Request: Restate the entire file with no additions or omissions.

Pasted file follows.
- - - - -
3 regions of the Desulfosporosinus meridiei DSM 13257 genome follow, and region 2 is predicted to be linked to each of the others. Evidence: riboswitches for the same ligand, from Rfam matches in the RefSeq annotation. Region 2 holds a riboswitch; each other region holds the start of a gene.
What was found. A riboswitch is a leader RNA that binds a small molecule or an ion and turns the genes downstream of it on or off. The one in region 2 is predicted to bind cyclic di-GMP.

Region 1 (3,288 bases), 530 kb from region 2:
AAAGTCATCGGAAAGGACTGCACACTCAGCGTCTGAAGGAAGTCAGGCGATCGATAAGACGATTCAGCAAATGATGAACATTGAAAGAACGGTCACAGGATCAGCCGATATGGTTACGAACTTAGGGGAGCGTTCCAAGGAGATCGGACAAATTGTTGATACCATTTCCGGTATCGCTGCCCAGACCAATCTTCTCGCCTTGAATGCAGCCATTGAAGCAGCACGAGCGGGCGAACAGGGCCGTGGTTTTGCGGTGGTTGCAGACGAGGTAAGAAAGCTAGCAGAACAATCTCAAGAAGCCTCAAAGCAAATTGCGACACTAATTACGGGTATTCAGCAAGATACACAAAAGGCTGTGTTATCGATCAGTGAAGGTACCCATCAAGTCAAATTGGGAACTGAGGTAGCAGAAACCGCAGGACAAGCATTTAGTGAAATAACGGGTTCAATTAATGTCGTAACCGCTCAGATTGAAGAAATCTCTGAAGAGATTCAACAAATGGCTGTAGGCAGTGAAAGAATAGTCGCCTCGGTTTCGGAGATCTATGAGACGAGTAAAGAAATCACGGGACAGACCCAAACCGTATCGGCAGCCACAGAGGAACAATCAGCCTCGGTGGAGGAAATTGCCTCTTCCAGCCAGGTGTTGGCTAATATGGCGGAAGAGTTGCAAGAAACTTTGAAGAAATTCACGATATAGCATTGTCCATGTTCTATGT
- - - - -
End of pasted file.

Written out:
3 regions of the Desulfosporosinus meridiei DSM 13257 genome follow, and region 2 is predicted to be linked to each of the others. Evidence: riboswitches for the same ligand, from Rfam matches in the RefSeq annotation. Region 2 holds a riboswitch; each other region holds the start of a gene.
What was found. A riboswitch is a leader RNA that binds a small molecule or an ion and turns the genes downstream of it on or off. The one in region 2 is predicted to bind cyclic di-GMP.

Region 1 (3,288 bases), 530 kb from region 2:
AAAGTCATCGGAAAGGACTGCACACTCAGCGTCTGAAGGAAGTCAGGCGATCGATAAGACGATTCAGCAAATGATGAACATTGAAAGAACGGTCACAGGATCAGCCGATATGGTTACGAACTTAGGGGAGCGTTCCAAGGAGATCGGACAAATTGTTGATACCATTTCCGGTATCGCTGCCCAGACCAATCTTCTCGCCTTGAATGCAGCCATTGAAGCAGCACGAGCGGGCGAACAGGGCCGTGGTTTTGCGGTGGTTGCAGACGAGGTAAGAAAGCTAGCAGAACAATCTCAAGAAGCCTCAAAGCAAATTGCGACACTAATTACGGGTATTCAGCAAGATACACAAAAGGCTGTGTTATCGATCAGTGAAGGTACCCATCAAGTCAAATTGGGAACTGAGGTAGCAGAAACCGCAGGACAAGCATTTAGTGAAATAACGGGTTCAATTAATGTCGTAACCGCTCAGATTGAAGAAATCTCTGAAGAGATTCAACAAATGGCTGTAGGCAGTGAAAGAATAGTCGCCTCGGTTTCGGAGATCTATGAGACGAGTAAAGAAATCACGGGACAGACCCAAACCGTATCGGCAGCCACAGAGGAACAATCAGCCTCGGTGGAGGAAATTGCCTCTTCCAGCCAGGTGTTGGCTAATATGGCGGAAGAGTTGCAAGAAACTTTGAAGAAATTCACGATATAGCATTGTCCATGTTCTATGT